Resizing windows also works as you might expect. To change the size of a window, drag its resizing handle until the window is the size you want it to be.
You can also use the Maximize button to make a window large enough to display all the items it contains or until it fills the screen, whichever comes first. Click the button and the window jumps to the size it needs to be to show all the items it contains. Click the button again to return it to its previous size.
You can also use this button to quickly swap between two sizes for a window. Make the window a size you like. When you click the Maximize button, it expands to its maximum size. Click the button again and it returns to the previous size. Each time you click the Maximize button, the window returns to the size it was previously (either the maximum size or the size you set).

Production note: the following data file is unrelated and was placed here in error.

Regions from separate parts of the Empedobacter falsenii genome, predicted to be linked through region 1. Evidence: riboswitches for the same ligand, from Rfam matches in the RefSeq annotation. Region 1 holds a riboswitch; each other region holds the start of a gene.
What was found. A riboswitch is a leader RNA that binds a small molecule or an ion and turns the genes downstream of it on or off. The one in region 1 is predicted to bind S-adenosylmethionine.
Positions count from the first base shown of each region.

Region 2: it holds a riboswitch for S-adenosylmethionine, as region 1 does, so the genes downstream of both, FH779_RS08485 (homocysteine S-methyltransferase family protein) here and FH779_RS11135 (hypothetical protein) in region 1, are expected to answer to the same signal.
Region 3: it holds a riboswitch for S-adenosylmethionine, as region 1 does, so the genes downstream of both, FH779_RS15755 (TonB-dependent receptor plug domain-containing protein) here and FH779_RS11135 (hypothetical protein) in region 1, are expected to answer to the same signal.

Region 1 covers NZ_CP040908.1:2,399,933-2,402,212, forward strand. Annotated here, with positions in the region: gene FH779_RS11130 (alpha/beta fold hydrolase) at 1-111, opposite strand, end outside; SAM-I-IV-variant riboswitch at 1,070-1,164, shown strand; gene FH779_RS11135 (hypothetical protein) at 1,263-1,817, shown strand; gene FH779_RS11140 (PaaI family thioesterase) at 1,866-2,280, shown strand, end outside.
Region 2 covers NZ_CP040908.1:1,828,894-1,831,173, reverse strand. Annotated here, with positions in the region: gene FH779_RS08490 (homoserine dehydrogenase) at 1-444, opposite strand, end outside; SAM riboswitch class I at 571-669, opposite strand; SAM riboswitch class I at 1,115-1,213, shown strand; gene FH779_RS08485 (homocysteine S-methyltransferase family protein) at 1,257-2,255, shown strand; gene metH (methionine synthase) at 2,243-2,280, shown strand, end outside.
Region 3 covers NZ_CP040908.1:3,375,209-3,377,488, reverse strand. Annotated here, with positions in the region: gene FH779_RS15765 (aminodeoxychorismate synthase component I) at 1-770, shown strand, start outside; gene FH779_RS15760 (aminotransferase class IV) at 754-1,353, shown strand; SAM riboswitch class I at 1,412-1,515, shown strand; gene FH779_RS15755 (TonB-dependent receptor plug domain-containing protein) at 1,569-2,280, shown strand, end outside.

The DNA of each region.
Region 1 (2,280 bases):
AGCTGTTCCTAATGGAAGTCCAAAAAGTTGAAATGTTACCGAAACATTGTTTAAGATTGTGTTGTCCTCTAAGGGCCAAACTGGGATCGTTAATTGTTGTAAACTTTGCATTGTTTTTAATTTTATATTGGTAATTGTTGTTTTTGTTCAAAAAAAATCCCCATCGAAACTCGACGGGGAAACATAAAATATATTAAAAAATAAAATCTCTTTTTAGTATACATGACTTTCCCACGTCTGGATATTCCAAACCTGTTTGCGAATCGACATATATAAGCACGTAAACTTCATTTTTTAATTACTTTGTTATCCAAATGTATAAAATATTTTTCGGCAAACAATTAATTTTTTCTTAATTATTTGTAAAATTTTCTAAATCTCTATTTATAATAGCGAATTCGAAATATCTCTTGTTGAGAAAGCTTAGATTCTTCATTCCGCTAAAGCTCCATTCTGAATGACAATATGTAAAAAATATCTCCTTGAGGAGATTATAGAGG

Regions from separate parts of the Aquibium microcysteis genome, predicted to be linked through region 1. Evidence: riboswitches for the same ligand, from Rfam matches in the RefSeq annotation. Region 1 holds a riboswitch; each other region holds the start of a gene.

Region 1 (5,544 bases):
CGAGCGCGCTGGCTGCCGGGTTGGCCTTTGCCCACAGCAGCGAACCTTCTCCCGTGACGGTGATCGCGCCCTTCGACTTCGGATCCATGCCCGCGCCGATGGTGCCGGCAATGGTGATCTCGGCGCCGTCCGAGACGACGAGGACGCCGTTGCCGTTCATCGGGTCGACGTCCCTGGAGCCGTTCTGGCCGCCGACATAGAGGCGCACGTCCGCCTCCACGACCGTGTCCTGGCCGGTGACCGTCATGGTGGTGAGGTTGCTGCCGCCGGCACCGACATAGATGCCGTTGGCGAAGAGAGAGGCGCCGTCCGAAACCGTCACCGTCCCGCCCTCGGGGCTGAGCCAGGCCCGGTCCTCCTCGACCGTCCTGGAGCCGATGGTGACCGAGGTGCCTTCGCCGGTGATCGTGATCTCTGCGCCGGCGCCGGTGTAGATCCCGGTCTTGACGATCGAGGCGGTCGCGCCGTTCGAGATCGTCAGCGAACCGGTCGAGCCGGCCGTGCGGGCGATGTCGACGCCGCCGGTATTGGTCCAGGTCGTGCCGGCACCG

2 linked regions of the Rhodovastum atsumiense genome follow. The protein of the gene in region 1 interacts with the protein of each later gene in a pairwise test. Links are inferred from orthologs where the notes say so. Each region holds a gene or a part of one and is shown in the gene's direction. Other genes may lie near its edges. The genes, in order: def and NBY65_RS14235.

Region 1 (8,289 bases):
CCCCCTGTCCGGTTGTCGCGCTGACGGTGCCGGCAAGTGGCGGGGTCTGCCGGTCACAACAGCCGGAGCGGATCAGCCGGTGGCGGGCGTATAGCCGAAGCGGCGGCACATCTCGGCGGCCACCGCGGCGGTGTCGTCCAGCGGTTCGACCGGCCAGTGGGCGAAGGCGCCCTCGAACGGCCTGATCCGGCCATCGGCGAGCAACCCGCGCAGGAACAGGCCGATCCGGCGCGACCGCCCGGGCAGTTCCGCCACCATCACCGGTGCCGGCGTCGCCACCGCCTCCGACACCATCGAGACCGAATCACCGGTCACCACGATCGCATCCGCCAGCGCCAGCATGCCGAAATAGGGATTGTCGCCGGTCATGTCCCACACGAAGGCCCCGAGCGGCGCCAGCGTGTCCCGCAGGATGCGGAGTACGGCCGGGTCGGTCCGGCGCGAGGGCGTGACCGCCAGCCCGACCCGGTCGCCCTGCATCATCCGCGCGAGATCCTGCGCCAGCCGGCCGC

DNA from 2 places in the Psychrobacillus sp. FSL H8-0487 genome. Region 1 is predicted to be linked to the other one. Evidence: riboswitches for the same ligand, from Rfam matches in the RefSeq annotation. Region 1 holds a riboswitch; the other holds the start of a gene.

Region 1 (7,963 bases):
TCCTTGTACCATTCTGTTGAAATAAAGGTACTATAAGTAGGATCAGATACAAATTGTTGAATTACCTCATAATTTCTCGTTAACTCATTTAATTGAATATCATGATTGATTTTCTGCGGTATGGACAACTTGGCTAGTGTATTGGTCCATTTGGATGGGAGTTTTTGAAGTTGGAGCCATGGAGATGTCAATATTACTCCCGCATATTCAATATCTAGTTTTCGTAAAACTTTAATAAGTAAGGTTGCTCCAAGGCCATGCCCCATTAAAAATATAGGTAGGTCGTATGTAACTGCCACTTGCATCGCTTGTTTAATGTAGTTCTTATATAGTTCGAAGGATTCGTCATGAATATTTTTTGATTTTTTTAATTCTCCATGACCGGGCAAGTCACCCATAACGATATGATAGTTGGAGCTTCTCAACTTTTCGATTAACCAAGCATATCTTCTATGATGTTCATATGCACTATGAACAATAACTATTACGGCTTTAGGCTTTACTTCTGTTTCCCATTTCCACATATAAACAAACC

If you are like me and have lots of Finder windows open on the Desktop, you can use this resizing behavior to make working between multiple windows more convenient. Select an open window and make it the size you want it to be so it is out of the way and you can store many windows of this size on your desktop; make it just large enough so you can see the window's title. You can click the Maximize button to open the window to work in it. Then, click the Maximize button again to return the window to its small size. Use the button to toggle between the two sizes. When you need to work in the window, make it large by clicking the Maximize button. When you are done, click the button again to make it small. You might find this even more convenient than minimizing windows.